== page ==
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A lifetime of memories

A trip down memory lane: Dianne Hulme’s autobiographical novel, My Memories Dance, was released in April. The book describes her time growing up in the Northeast and includes stories about Abraham Lincoln High School, the Concord Rolling Skating Rink and the Starlight in Wildwood.

The Home Economics teacher came back into the classroom at Lincoln High to find a thin brunette near an open window.

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What was the girl doing? Why was the window open?

A very young Dianne Hulme knew that, if she opened her mouth, she’d be in trouble.

When the teacher had left the room, Hulme had seen a boy outside having a smoke. She had opened a window and asked the boy to pass the cigarette through a hole in the screen so she could have a drag. She took a lungful and passed the cig back as the teacher returned to the room and started asking questions.

Hulme tried just standing there, but eventually, she had to exhale. Everyone in the classroom was very amused when she did in a puff of smoke, the Mayfair resident said during a Nov. 26 phone interview. Well, except for the teacher, who made Hulme stay after class and wash dishes, making her late for her next class and causing her further grief.

But, now more than four decades later, it’s kinda funny to Hulme, and it’s a scene in her autobiographical novel, My Memories Dance.

The book is not full of laughs.

The novel’s heroine is Sarah Walker, who sees her life as tiresome and tragic until she writes her memoirs and comes to a realization that she had a life that had truly been remarkable.

Sarah’s story is filled with dancing, dancers and plenty of locations Northeast residents will recognize. It’s about trips down the Shore, love, life and survival as Sarah meets famous, or soon to be famous, entertainers.

Hulme, who writes as “D.M. Hulme,” based Sarah’s life on her own. As teenagers, she and her friends went to all the dances they could.

They hit the dances at Lincoln High, the Concord Rolling Skating Rink and the Boulevard Pools in the Northeast, and the Starlight in Wildwood.

But in the 1950s, kids didn’t have to go outside their own living rooms to be at a dance.

“A wonderful thing happened in 1956 when a new television show called American Bandstand started televising from my hometown.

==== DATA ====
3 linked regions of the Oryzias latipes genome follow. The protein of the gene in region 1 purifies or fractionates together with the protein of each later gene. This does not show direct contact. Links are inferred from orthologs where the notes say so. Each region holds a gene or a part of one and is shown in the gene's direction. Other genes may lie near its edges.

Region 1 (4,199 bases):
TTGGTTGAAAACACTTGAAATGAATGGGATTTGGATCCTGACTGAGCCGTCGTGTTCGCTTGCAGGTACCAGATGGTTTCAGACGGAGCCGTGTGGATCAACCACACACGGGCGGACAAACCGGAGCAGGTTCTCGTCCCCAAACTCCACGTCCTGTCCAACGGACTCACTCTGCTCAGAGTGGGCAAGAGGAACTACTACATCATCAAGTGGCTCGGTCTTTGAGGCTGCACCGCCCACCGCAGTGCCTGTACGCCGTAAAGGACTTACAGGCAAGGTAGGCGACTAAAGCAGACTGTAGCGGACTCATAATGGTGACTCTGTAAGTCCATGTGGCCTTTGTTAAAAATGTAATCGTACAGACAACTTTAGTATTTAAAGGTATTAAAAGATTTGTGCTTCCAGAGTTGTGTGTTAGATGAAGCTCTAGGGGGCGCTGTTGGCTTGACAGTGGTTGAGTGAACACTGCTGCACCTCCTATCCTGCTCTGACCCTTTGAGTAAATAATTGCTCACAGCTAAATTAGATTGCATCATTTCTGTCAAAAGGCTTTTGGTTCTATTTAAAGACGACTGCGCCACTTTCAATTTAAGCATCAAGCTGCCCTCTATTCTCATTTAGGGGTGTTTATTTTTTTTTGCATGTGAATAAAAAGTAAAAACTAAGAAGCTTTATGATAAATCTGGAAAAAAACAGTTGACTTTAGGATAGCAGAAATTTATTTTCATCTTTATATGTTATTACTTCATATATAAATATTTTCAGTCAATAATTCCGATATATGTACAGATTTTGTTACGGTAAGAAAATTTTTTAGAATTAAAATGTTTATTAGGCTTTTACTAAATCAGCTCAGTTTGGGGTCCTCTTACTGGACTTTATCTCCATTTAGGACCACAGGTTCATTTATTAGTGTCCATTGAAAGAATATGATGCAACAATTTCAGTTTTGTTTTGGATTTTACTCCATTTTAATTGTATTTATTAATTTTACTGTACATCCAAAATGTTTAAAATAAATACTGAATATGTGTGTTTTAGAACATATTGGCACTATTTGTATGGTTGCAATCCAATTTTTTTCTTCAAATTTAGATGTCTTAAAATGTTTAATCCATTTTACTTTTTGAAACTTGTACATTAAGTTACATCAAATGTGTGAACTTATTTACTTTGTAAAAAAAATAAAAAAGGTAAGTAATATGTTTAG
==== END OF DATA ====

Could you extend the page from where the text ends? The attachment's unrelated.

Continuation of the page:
“Along with every other kid in the country, I ran home from school every day so as not to miss a minute of it. I would sit glued to the TV, watching the kids and picking up all the latest dances and dance steps.”

It’s Sarah’s love of dancing that gives her strength and purpose. It’s an affair with a popular deejay, Alex Bentley, that gives her a daughter, whom she raises as she waits for a chance to reconcile with Alex.

Author Hulme is as Northeast as they come. She grew up in East Tacony on Longshore Street at State Road.

“In my teens, I moved to the other side of Torresdale Avenue on Knorr Street when my childhood home was slated to be leveled for the new I-95 highway construction,” she said.

She attended Disston School for eight years. She attended Lincoln, but not for long. She dropped out in 10th grade.

Hulme now lives in Mayfair and cares for her mother. Her daughter, a graphic designer, lives in Center City and worked with her mom on My Memories Dance’s layout and cover design.

Sarah Walker’s story is Hulme’s first book and is self-published through Amazon. A second book is now going through the editing process, and a third, about love and mystery, is in the works.

My Memories Dance was released in April. It’s available in paperback for $11.95 and a Kindle version for $3.95 at Amazon.com

For more information, visit www.mymemoriesdance.com ••

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